IMAGING, PRECLINICAL TOOLS, MODELS AND TRANSLATIONS STRATEGIES

8:30 Chairperson’s Remarks

Miroslaw Janowski, M.D., Ph.D., Associate Professor, Radiology, Johns Hopkins University

8:35 Extremely Fast Clinical MRI for Predicting and Real-Time Monitoring of Intra-Arterial Opening of the Blood-Brain Barrier

Miroslaw_JanowskiMiroslaw Janowski, M.D., Ph.D., Associate Professor, Radiology, Johns Hopkins University

MRI guidance enables opening of the blood-brain barrier (BBB) using intra-arterial route in a predicted and precise fashion. However, the monitoring of the process of BBB opening was difficult, as the real-time EPI MRI pulse sequence was not capable of visualizing the marker of BBB permeability. Here, we show that extreme speed of MRI reconstruction using the new GPU set-up allows turning other pulse sequences into real-time mode and visualize the process of BBB opening.

9:05 Nanobodies to Cross the Blood-Brain Barrier

Yessica Wouters, Researcher, VIB & KU Leuven Center for Brain & Disease Research 

 

9:50 Coffee Break in the Exhibit Hall with Poster Viewing

11:00 The Blood Meningeal Barrier (BMB) Orchestrates the Development of Neuroinflammatory Responses

Jorge_Iván_AlvarezJorge Iván Alvarez, Ph.D., Assistant Professor, Department of Pathobiology, University of Pennsylvania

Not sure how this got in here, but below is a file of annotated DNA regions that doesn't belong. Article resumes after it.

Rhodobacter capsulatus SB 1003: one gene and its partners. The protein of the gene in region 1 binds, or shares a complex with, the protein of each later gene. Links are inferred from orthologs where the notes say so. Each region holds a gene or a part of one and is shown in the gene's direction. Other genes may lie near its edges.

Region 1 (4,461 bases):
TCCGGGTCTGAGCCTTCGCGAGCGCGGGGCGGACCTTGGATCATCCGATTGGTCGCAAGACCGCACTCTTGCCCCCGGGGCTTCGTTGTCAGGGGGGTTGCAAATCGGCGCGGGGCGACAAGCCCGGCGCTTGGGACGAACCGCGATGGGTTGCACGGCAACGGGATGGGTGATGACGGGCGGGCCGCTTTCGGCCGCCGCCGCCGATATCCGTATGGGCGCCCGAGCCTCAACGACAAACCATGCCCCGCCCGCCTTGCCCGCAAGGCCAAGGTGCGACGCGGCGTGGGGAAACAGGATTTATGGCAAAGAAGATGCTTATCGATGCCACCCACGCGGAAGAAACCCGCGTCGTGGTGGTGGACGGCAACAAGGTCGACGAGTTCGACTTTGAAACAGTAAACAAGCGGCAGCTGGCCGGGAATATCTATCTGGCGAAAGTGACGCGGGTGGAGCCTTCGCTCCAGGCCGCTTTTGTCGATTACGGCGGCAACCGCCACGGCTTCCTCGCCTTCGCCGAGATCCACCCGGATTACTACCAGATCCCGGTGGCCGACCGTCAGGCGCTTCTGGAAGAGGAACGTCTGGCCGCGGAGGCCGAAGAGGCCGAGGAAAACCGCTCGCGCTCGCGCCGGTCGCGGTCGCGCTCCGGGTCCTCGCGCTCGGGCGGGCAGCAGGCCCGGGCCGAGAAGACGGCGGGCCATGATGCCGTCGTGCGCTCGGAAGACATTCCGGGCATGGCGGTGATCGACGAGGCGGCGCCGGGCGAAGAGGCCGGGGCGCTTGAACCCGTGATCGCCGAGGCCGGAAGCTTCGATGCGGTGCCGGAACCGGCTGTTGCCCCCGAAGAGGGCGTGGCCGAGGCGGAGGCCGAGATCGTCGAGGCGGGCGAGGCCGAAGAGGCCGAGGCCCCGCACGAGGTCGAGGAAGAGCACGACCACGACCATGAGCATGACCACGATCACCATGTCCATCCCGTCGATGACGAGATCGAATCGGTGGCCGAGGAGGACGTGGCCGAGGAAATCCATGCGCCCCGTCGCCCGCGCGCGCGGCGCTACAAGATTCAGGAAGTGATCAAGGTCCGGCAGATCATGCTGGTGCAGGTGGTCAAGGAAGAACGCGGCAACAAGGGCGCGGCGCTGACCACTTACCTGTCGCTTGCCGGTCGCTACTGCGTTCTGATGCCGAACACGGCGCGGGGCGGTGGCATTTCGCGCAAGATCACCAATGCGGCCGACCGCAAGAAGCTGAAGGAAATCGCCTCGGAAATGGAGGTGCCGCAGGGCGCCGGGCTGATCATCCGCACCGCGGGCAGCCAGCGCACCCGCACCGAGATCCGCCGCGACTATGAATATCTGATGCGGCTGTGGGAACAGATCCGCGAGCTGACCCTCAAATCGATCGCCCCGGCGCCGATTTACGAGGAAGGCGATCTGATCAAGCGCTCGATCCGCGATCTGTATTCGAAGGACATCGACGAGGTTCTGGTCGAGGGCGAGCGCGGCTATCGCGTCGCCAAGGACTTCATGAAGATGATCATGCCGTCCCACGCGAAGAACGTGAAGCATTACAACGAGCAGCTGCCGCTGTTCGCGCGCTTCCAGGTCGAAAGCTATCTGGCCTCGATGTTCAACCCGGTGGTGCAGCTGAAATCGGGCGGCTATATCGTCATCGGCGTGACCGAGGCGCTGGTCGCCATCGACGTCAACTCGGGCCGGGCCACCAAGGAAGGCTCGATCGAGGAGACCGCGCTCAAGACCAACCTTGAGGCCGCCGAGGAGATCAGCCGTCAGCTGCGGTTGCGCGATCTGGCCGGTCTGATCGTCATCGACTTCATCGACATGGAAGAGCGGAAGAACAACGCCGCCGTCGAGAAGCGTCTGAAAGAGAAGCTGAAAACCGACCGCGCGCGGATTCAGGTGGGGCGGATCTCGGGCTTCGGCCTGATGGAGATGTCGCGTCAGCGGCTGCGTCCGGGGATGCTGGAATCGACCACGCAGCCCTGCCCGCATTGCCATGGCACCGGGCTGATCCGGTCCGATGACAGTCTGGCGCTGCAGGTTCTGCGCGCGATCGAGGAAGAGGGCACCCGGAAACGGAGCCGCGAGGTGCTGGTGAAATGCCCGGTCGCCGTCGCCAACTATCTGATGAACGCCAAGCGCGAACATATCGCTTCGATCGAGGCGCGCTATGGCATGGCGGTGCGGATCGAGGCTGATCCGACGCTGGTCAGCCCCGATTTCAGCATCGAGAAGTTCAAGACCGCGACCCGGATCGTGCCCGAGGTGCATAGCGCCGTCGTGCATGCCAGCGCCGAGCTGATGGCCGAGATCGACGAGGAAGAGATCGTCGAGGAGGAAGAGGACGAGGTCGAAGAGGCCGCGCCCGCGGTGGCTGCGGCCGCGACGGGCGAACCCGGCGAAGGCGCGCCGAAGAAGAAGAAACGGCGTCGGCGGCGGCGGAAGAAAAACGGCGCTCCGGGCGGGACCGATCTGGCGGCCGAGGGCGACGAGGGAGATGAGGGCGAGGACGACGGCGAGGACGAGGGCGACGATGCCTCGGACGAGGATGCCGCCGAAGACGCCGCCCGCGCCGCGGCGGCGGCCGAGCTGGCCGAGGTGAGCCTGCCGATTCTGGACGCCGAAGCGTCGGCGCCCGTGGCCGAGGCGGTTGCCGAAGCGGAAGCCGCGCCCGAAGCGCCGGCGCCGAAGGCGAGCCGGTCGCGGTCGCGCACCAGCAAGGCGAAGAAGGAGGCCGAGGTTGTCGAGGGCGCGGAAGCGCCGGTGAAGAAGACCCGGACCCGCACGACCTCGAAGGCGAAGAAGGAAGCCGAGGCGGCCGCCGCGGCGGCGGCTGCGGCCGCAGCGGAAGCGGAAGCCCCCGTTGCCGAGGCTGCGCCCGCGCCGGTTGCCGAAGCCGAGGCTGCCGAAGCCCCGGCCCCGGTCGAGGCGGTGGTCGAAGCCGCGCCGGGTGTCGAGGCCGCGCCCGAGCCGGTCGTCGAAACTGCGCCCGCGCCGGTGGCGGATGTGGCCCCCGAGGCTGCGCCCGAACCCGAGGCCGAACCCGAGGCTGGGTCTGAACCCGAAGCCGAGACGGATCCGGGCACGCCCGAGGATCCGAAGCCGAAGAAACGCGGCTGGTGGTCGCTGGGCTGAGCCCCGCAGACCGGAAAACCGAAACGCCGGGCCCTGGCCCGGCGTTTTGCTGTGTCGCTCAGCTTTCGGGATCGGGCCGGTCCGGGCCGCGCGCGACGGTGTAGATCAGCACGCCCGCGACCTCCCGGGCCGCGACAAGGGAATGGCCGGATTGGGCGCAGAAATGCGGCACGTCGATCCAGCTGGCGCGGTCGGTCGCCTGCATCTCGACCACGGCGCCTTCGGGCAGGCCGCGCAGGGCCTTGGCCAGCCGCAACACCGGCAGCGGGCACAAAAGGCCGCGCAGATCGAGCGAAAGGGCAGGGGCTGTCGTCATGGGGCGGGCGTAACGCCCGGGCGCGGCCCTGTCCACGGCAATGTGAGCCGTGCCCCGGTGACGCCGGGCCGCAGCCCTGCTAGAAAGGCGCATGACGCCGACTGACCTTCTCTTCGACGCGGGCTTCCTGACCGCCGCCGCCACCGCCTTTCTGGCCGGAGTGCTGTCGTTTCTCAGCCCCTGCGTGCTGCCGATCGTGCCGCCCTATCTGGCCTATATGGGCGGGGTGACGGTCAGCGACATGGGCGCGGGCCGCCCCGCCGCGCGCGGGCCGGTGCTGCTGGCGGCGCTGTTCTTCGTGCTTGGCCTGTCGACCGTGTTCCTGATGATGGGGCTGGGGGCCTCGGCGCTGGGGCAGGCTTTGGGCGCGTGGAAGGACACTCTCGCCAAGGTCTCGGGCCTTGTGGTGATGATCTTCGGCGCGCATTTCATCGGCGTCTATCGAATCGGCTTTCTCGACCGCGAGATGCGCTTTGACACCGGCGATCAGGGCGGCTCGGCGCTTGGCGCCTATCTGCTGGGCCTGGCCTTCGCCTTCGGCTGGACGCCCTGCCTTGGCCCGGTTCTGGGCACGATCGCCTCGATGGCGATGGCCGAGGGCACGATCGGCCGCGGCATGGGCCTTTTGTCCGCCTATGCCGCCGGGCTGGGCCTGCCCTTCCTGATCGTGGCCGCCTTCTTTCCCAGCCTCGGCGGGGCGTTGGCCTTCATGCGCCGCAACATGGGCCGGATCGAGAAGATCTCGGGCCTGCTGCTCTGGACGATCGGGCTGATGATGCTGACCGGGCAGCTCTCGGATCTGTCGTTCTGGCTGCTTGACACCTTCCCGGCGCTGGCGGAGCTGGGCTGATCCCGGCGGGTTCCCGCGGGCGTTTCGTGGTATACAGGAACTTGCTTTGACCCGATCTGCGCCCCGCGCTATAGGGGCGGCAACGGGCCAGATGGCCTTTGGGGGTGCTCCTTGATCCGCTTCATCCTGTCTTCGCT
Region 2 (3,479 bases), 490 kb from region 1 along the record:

To address how CNS endothelium drives neuroinflammation, we established a novel human model of the BMB and BBB. We found that the BMB immunological fingerprint induces a proinflammatory phenotype on migrating lymphocytes and promotes B cell aggregates that mirror their distribution within the meningeal compartment during multiple sclerosis. Our findings highlight the heterogeneity of the CNS vascular beds, how they regulate leukocyte function and demonstrate that the BMB niche is more conducive to promote neuroinflammation.

11:30 Intranasal Administration as a Method to Target Therapeutics to the CNS

Jeffrey_LochheadJeffrey Lochhead, Ph.D., Research Assistant Professor, Department of Pharmacology, University of Arizona

 

 

 

12:00 pm Close of Advancing CNS Biotherapeutics and Crossing the Blood-Brain Barrier Conference


Register

2020 Conferences & Training Seminars